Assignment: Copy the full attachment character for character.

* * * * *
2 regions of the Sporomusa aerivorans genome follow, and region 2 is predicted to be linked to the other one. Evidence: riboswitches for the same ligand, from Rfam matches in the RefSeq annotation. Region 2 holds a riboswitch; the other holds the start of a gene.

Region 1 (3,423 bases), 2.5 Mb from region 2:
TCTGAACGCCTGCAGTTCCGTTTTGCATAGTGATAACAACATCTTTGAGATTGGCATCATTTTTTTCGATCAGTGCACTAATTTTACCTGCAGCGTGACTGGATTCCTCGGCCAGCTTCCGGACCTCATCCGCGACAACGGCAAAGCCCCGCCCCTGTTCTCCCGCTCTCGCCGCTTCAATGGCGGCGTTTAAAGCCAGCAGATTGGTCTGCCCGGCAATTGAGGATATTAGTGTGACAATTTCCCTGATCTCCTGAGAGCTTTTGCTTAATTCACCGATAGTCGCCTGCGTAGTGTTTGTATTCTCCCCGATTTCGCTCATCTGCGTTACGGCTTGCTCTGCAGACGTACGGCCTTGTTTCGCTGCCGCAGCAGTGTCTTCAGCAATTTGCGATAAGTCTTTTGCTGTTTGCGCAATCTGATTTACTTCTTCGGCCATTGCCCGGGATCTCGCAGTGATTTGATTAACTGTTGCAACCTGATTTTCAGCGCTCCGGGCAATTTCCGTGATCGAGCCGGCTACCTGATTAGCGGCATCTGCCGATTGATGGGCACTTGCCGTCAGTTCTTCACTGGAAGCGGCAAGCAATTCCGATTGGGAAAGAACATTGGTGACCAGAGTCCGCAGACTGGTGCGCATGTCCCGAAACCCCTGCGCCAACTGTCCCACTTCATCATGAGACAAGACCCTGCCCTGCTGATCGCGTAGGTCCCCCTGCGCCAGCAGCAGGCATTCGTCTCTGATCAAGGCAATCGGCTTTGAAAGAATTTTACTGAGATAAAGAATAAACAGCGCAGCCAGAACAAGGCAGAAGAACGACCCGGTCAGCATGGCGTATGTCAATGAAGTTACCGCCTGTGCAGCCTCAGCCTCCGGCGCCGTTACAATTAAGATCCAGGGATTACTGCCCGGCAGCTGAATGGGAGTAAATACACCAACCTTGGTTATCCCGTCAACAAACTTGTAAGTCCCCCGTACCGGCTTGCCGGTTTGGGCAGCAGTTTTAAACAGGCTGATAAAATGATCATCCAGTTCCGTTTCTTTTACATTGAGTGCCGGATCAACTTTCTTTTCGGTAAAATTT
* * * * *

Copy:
2 regions of the Sporomusa aerivorans genome follow, and region 2 is predicted to be linked to the other one. Evidence: riboswitches for the same ligand, from Rfam matches in the RefSeq annotation. Region 2 holds a riboswitch; the other holds the start of a gene.

Region 1 (3,423 bases), 2.5 Mb from region 2:
TCTGAACGCCTGCAGTTCCGTTTTGCATAGTGATAACAACATCTTTGAGATTGGCATCATTTTTTTCGATCAGTGCACTAATTTTACCTGCAGCGTGACTGGATTCCTCGGCCAGCTTCCGGACCTCATCCGCGACAACGGCAAAGCCCCGCCCCTGTTCTCCCGCTCTCGCCGCTTCAATGGCGGCGTTTAAAGCCAGCAGATTGGTCTGCCCGGCAATTGAGGATATTAGTGTGACAATTTCCCTGATCTCCTGAGAGCTTTTGCTTAATTCACCGATAGTCGCCTGCGTAGTGTTTGTATTCTCCCCGATTTCGCTCATCTGCGTTACGGCTTGCTCTGCAGACGTACGGCCTTGTTTCGCTGCCGCAGCAGTGTCTTCAGCAATTTGCGATAAGTCTTTTGCTGTTTGCGCAATCTGATTTACTTCTTCGGCCATTGCCCGGGATCTCGCAGTGATTTGATTAACTGTTGCAACCTGATTTTCAGCGCTCCGGGCAATTTCCGTGATCGAGCCGGCTACCTGATTAGCGGCATCTGCCGATTGATGGGCACTTGCCGTCAGTTCTTCACTGGAAGCGGCAAGCAATTCCGATTGGGAAAGAACATTGGTGACCAGAGTCCGCAGACTGGTGCGCATGTCCCGAAACCCCTGCGCCAACTGTCCCACTTCATCATGAGACAAGACCCTGCCCTGCTGATCGCGTAGGTCCCCCTGCGCCAGCAGCAGGCATTCGTCTCTGATCAAGGCAATCGGCTTTGAAAGAATTTTACTGAGATAAAGAATAAACAGCGCAGCCAGAACAAGGCAGAAGAACGACCCGGTCAGCATGGCGTATGTCAATGAAGTTACCGCCTGTGCAGCCTCAGCCTCCGGCGCCGTTACAATTAAGATCCAGGGATTACTGCCCGGCAGCTGAATGGGAGTAAATACACCAACCTTGGTTATCCCGTCAACAAACTTGTAAGTCCCCCGTACCGGCTTGCCGGTTTGGGCAGCAGTTTTAAACAGGCTGATAAAATGATCATCCAGTTCCGTTTCTTTTACATTGAGTGCCGGATCAACTTTCTTTTCGGTAAAATTT